European Commission adopts new list of third countries with weak anti-money laundering and terrorist financing regimes

This article is brought to you in association with the European Commission.


Today, the Commission has adopted its new list of 23 third countries with strategic deficiencies in their anti-money laundering and counter-terrorist financing frameworks.

The aim of this list is to protect the EU financial system by better preventing money laundering and terrorist financing risks. As a result of the listing, banks and other entities covered by EU anti-money laundering rules will be required to apply increased checks (due diligence) on financial operations involving customers and financial institutions from these high-risk third countries to better identify any suspicious money flows. On the basis of a new methodology, which reflects the stricter criteria of the 5th anti-money laundering directive in force since July 2018, the list has been established following an in-depth analysis. 

Věra Jourová, Commissioner for Justice, Consumers and Gender Equality said: “We have established the strongest anti-money laundering standards in the world, but we have to make sure that dirty money from other countries does not find its way to our financial system. Dirty money is the lifeblood of organised crime and terrorism. I invite the countries listed to remedy their deficiencies swiftly. The Commission stands ready to work closely with them to address these issues in our mutual interest. ”   

The Commission is mandated to carry out an autonomous assessment and identify the high-risk third countries under the Fourth and Fifth Anti-Money Laundering Directives.

The list has been established on the basis of an analysis of 54 priority jurisdictions, which was prepared by the Commission in consultation with the Member States and made public on 13 November 2018. The countries assessed meet at least one of the following criteria:

  •          they have systemic impact on the integrity of the EU financial system,
  •          they are reviewed by the International Monetary Fund as international offshore financial centres;
  •          they have economic relevance and strong economic ties with the EU.

For each country, the Commission assessed the level of existing threat, the legal framework and controls put in place to prevent money laundering and terrorist financing risks and their effective implementation. The Commission also took into account the work of the Financial Action Task Force (FATF), the international standard-setter in this field.

The Commission concluded that 23 countries have strategic deficiencies in their anti-money laundering/ counter terrorist financing regimes. This includes 12 countries listed by the Financial Action Task Force and 11 additional jurisdictions. Some of the countries listed today are already on the current EU list, which includes 16 countries.

Next steps

The Commission adopted the list in the form of a Delegated Regulation. It will now be submitted to the European Parliament and Council for approval within one month (with a possible one-month extension). Once approved, the Delegated Regulation will be published in the Official Journal and will enter into force 20 days after its publication.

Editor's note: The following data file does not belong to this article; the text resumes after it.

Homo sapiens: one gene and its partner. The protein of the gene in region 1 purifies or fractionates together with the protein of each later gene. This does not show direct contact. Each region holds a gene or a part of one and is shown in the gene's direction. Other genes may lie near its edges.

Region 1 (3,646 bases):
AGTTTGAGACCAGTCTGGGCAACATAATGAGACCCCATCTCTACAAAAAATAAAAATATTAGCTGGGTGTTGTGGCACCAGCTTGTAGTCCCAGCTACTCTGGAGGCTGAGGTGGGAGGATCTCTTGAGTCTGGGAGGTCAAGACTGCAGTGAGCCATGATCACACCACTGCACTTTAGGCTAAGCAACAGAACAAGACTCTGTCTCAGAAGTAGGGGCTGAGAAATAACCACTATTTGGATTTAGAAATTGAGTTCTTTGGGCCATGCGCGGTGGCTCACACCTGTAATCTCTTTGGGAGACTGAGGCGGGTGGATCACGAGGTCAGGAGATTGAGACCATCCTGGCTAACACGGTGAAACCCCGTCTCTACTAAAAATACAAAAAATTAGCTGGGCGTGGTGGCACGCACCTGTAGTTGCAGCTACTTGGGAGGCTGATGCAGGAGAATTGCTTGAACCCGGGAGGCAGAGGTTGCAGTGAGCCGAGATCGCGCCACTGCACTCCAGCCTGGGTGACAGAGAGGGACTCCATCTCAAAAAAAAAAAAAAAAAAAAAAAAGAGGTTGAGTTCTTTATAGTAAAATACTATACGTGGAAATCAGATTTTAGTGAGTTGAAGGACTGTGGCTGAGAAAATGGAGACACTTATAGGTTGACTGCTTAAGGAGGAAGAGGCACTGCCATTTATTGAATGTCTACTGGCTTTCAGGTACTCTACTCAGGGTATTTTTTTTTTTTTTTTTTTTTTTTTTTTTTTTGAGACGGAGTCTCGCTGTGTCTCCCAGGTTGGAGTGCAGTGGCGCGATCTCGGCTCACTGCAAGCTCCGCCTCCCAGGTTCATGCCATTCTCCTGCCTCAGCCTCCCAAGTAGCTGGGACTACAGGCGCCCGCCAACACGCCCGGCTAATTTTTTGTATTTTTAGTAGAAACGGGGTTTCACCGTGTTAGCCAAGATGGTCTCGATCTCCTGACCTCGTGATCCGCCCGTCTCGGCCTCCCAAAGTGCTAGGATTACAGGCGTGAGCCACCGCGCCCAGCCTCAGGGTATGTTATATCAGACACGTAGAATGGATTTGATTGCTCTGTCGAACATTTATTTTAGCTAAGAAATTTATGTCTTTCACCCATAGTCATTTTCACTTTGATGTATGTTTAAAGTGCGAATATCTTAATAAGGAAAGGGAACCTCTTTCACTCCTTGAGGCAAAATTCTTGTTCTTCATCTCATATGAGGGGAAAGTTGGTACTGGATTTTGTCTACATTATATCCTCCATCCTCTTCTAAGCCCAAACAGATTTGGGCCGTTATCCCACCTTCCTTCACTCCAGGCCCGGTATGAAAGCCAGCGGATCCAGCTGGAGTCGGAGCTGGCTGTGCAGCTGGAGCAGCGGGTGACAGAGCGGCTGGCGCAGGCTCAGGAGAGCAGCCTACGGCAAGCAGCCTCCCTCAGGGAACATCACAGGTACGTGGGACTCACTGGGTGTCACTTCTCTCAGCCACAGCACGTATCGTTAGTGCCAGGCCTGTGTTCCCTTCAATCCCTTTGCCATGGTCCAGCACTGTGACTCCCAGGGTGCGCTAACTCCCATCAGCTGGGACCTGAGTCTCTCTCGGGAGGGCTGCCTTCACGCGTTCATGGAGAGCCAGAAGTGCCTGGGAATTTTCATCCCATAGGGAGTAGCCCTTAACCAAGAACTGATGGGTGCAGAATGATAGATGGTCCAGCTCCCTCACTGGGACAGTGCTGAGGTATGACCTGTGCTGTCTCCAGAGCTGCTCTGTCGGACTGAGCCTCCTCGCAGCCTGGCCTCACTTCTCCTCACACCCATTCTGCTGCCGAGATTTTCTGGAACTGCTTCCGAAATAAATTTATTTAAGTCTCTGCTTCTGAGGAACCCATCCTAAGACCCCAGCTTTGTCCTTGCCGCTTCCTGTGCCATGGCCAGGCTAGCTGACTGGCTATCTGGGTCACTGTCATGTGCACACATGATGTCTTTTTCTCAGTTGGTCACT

The Commission will continue its engagement with the countries identified as having strategic deficiencies in the present Delegated Regulation and will further engage especially on the delisting criteria. This list enables the countries concerned to better identify the areas for improvement in order to pave the way for a possible delisting once strategic deficiencies are addressed.

The Commission will follow up on progress made by listed countries, continue monitoring those reviewed and start assessing additional countries, in line with its published methodology. The Commission will update this list accordingly. It will also reflect on further strengthening its methodology where needed in light of experience gained, with a view to ensuring effective identification of high-risk third countries and the necessary follow-up.

Background

The fight against money laundering and terrorist financing is a priority for the Juncker Commission. The adoption of the Fourth – in force since June 2015- and the Fifth Anti-Money Laundering Directives – in force since 9 July 2018 – has considerably strengthened the EU regulatory framework.

Following the entry into force of the Fourth Anti-Money Laundering Directive in 2015, the Commission published a first EU list of high-risk third countries based on the assessment of the Financial Action Task Force. The Fifth Anti-Money Laundering Directive broadened the criteria for the identification of high-risk third countries, including notably the availability of information on the beneficial owners of companies and legal arrangements. This will help better address risks stemming from the setting up of shell companies and opaque structures which may be used by criminals and terrorists to hide the real beneficiaries of a transaction (including for tax evasion purposes). The Commission developed its own methodology to identify high-risk countries, which relies on information from the Financial Action Task Force, complemented by its own expertise and other sources such as Europol. The result is a more ambitious approach for identifying countries with deficiencies posing risks to the EU financial system. The decision to list any previously unlisted country reflects the current assessment of the risks in accordance with the new methodology. It does not mean the situation has deteriorated since the list was last updated.